In the first place, by speaking of kampungs as nothing more than an 'experience', we are reducing the subtleties of the space, with all its human interactions and sociocultural contexts, into nothing more than a spectacle to be consumed by an audience. This sort of theme-parkification of history and culture is based on the assumption that these artefacts no longer hold any sort of currency or value in and of themselves in the present day beyond their ability to be marketed to a captive audience. In that vein, what a kampung actually is ceases to matter, and what becomes more important is that an experience of kampung-ness be presented to the consumer. Authenticity, historical accuracy, and cultural value are set aside in favour of a homogenised piece of theatre - a charade of fancy special effects that is ultimately meaningless and does injustice to the cultural relationships between kampungs and the societies within which they are embedded. Singapore is no stranger to this. In fact, it seems like we derive some sort of macabre pleasure in reducing artefacts of historical or cultural value into elaborately planned song-and-dance routines. From the redevelopment of Chinatown into some sort of garish Tang dynasty arena to the inexplicable 'volcanoland' attraction that used to exist on Sentosa (heck, the whole island of Sentosa is an homage to the crass disneylandification of culture) to the way we treat our forests and wooded areas, the commodification of heritage into a series of 'experiences' to be consumed is a product of a failure to recognise that these spaces have value in and of themselves, and the issue of Ubin's kampungs falls very much within this same sort of thinking. Who knows, we might soon have a 'kampungland' to celebrate all things kampung and make a mockery of what kampungs actually are.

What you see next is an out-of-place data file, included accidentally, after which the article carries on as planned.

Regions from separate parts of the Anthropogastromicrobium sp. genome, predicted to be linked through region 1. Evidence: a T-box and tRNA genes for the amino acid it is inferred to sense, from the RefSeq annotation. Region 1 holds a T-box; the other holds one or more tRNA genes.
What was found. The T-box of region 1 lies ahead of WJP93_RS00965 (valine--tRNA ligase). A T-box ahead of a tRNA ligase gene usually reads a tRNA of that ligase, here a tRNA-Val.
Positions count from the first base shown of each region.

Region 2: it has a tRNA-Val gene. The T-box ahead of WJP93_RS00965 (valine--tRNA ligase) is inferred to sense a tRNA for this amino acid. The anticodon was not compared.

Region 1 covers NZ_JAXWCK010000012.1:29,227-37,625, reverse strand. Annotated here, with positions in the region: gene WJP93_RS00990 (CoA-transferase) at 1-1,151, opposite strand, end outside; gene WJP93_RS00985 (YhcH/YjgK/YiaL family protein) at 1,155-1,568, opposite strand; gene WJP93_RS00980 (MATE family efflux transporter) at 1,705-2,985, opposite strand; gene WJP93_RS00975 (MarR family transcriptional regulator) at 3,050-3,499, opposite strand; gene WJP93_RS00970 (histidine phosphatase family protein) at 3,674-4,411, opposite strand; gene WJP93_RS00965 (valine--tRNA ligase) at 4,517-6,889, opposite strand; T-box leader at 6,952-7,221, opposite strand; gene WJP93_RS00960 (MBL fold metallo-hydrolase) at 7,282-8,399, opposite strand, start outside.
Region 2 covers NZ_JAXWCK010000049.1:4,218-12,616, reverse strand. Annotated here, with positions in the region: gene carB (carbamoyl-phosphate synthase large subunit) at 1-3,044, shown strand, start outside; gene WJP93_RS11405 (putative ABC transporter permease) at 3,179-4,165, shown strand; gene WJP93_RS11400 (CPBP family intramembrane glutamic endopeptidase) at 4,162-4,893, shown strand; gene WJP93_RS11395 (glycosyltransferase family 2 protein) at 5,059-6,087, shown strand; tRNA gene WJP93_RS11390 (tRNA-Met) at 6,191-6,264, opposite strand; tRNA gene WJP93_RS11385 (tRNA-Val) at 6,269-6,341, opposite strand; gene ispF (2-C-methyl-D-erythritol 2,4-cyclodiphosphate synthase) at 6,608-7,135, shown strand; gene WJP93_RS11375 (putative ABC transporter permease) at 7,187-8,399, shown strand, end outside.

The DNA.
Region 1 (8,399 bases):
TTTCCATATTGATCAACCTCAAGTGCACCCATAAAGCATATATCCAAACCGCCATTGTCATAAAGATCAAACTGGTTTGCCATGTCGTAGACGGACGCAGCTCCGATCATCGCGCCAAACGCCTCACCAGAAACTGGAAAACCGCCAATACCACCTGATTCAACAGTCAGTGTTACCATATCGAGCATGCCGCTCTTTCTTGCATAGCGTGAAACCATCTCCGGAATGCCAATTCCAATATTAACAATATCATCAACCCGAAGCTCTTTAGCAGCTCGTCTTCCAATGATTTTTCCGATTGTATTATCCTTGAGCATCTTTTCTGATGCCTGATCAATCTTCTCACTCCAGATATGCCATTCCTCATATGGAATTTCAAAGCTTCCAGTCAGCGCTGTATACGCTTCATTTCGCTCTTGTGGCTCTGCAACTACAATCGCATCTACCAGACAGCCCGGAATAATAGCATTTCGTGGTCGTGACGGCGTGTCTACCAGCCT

What all this boils down to is our inability to see things beyond their value as units of economic productivity. By claiming that a Malaysian kampung is an equivalent substitute for a kampung on Pulau Ubin, the implication here is that the Ubin kampung is somehow redundant and can therefore be phased out since it is already replicating what the Malaysian kampung is doing. Economically speaking this makes plenty of sense, but this comes at the immense cost of ignoring the differences in context that distinguishes a Malaysian kampung from a Singaporean kampung. Scarily enough, this is also a parallel of the kind of discourse (I use this term very loosely here) over the conservation of our natural heritage. By looking at things (kampungs and forests alike) through an economic lens, we willfully ignore their intrinsic worth as objects and spaces that do more than just generate revenue for the state and imply that these spaces thus do no have a right to exist if they are not economically legible. This is why such an audacious question can even be mooted in the first place.
Long story short: What Debby Ng said.
These are all interesting points of view, and I think it helps illustrate why the fate of a few villagers matters to us. Such arguments also inevitably creep into discussions about protecting what remains of Singapore's natural heritage. Is it even worth fighting over these small, fragmented, and degraded patches, when Peninsular Malaysia contains much larger swathes of similar habitats, and an even higher diversity of species?
Update: After the news about the planned eviction was reported in The Straits Times, many more people have expressed their thoughts on the issue.
Do you have something to share? Leave your thoughts in the comments! I'm personally waiting for an official reply from the relevant authorities before making any further comments on this matter.